This serves six to eight—but Mr. Swann would recommend being antisocial and inviting only four people to dinner. Because the dish is even better the next day, save a good portion for yourself.
Remember to start the recipe the night before. You’ll see why below.
And by the way, the word “venison” technically refers to any game, not just deer (it’s from the Latin for “hunting”). It’s fun to drop this factoid at a dinner party, though probably not one at which vegans are present.
3 tablespoons olive oil
1 quart of buttermilk
3 pounds venison loin, with fat and silverskin removed, cut into 1 ½ inch cubes
3 large yellow onions, chopped
2 cups baby carrots
2 large Idaho potatoes, peeled and cut in 1 ½ inch cubes
2 tablespoons minced
3 bottles of stout, like Guinness (12-ounce bottles)
5 cups beef stock
3 tablespoons dark brown sugar
1 teaspoon Worcestershire sauce
2 bay leaves
2 tablespoons fresh thyme, chopped fine
Butter as needed
All-purpose flour as needed
1. The night before serving, pierce the cubes of venison with a fork, place in a glass bowl and add the buttermilk, cover with plastic wrap. Soak until you’re ready to start cooking the next day. This removes some of the gaminess of the venison.
2. When ready to cook, remove the venison and discard the buttermilk. Pat dry the meat, season with salt and pepper.
3. Heat the oil to sizzling in a Dutch oven.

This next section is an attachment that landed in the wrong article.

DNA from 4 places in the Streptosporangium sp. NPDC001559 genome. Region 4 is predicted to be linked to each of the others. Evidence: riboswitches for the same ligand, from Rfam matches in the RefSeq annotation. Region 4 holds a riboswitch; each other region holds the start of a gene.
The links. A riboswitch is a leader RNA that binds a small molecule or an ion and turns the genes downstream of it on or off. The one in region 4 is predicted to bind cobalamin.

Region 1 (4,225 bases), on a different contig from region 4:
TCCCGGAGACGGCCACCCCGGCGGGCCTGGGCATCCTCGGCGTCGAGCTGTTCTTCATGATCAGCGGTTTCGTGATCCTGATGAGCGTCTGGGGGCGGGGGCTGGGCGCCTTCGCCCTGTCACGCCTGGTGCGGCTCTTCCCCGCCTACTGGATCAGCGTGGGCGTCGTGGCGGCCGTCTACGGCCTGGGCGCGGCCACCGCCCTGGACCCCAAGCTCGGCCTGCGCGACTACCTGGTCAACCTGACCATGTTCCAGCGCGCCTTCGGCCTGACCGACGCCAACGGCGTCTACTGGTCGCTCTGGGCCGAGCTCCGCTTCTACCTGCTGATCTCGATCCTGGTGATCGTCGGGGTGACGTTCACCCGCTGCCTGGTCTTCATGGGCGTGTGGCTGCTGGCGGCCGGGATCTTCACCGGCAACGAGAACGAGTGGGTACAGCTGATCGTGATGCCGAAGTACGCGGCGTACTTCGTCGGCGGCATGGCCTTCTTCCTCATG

4. Dredge the venison in flour then sear on all sides for several minutes until brown. (Small batches again!) Remove the meat and set aside.
5. Reduce the heat to medium and sauté the onions, stirring constantly. Cook until they’re translucent, about ten minutes.
6. Add the garlic, cook until golden, about 3-5 minutes.
7. Pour in the Guinness and the beef stock. Add the bay leaf, brown sugar, cayenne and Worcestershire sauce
8. Up the heat, bring to a boil. Lower heat to simmer.
9. Add the meat and simmer, covered, for two hours.
10. Add the carrots and potatoes and continue simmering for another 45 minutes, or until the vegetables are fork tender.
11. If the sauce is too thin, make some butter manié—lazy-man’s thickening agent. Mix 3 tablespoons room-temperature butter and 3 tablespoons flour together in a bowl to make a smooth paste. Ladle a cup or so of the stock into the bowl slowly and whisk together. Then slowly add ½ of the resulting liquid back to the stew pot, stirring and letting the manié cook. If the stew sauce is still too thin, repeat.
12. Serve in bowls, with plenty of crusty French bread and butter (Mr. Swann does not approve of margarine).
All Recipes: Pan-seared Beef Tenderloin / Beef Carpaccio / Chicken Cordon Bleu / Potatoes Anna / Veal Veronique / Asparagus with Hollandaise / Jerk Chicken / Stuffed Pork Chops / Short Ribs / Chicken Wings / Guinness-Venison stew / Chicken Costoletta / Ethel Rider’s Hot Milk Sponge Cake / Peaches in Chartreuse Jelly